Similar partnerships have been developed in the Great Lakes region, where the United Nations and the European Union are working with Governments and civil society to improve natural resource management.
Member States created a new peacebuilding architecture at the Summit in 2005 in response to the frequent relapse into violence of countries emerging from armed conflict.
Given its diverse composition, the Peacebuilding Commission is well placed to help ensure coherence of efforts and sustained attention in support of peace.
And the Peacebuilding Fund, I claim, is now widely recognized for its usefulness and flexibility.
But questions remain as to where and how the Commission can be most helpful and relevant.
The Commission and its country configurations are working hard to play a useful advisory role to the Security Council and to bring to bear the collective weight of Member States in support of peacebuilding priorities.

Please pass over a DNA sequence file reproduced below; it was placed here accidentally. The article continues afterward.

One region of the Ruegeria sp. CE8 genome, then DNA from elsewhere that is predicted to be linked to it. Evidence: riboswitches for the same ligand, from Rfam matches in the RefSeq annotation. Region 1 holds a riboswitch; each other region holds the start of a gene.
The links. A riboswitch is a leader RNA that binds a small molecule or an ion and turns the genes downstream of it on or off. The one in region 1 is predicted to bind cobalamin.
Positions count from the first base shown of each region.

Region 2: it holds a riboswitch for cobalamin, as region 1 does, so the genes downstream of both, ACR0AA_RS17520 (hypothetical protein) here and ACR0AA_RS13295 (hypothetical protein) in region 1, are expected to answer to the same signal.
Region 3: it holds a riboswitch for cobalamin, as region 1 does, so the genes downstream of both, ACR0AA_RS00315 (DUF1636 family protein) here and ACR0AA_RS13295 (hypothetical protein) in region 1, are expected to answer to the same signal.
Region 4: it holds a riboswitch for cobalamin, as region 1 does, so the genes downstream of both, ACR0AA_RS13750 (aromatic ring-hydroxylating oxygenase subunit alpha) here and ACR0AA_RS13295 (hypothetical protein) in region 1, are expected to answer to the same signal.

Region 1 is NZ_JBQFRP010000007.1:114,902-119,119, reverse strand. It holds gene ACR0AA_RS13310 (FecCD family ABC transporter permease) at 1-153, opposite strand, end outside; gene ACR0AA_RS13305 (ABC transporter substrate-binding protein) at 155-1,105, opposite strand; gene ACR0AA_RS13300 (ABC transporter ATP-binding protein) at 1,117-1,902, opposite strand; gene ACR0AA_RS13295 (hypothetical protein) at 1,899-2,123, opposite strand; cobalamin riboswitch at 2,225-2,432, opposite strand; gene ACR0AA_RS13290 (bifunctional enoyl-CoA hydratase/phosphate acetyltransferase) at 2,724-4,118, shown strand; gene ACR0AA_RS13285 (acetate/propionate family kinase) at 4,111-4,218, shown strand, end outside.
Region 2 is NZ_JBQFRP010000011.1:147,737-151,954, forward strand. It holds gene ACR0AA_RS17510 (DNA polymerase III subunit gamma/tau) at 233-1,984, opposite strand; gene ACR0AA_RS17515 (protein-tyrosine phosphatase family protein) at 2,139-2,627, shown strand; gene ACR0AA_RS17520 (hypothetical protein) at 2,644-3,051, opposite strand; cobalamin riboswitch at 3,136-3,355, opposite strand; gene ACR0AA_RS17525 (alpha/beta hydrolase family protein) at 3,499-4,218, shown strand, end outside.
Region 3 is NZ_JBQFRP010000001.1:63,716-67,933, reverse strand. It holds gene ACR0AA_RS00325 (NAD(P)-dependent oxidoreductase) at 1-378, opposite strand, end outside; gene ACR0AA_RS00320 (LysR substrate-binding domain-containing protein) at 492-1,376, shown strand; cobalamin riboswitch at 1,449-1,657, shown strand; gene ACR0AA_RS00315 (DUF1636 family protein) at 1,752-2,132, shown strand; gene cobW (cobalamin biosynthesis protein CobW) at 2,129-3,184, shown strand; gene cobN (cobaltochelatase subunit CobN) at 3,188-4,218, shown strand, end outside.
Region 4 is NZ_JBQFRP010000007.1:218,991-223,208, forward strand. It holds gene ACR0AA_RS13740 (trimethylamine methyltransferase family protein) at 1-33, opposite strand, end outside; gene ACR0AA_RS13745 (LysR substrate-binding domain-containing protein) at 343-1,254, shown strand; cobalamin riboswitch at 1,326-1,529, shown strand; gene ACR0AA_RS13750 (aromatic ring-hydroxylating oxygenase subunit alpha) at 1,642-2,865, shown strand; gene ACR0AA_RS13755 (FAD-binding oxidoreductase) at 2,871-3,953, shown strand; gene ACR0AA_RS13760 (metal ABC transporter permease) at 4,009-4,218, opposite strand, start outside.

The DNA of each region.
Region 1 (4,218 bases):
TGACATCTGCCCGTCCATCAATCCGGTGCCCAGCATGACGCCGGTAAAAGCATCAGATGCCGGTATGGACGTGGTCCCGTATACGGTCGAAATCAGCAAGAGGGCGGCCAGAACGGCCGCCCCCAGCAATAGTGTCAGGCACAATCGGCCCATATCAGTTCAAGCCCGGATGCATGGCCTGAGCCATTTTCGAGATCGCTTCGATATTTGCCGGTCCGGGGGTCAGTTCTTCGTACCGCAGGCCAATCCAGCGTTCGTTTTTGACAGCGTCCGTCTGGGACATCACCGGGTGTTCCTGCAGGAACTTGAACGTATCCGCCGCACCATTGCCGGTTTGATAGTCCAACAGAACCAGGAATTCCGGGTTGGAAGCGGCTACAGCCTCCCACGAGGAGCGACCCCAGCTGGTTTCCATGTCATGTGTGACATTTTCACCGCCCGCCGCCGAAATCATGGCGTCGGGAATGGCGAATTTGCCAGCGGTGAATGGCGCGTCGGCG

But we should recall that the Peacebuilding Commission is, of course, a subsidiary organ of this body and can only be of optimal use if the Council empowers it and utilizes its potential.
When the Peacebuilding Commission was established, we believed that the Council could benefit from an advisory body that could take a longer post-conflict perspective.
I would like to appeal to the Council to take advantage of the review of the peacebuilding architecture in 2015 to shape the kind of Peacebuilding Commission that will be relevant, catalytic and effective, not least from the perspective of the Security Council and, of course, the interests of those States that are affected.
The realities in the world certainly remind us that there is a need for such a function and such a UN role.
The challenges are many, the challenges are serious and the challenges are urgent in countries like Afghanistan, the Central African Republic, South Sudan, Mali, and Somalia. I am confident that the Governments and people of these countries could gain considerably from an efficient and broadly anchored UN peacebuilding architecture.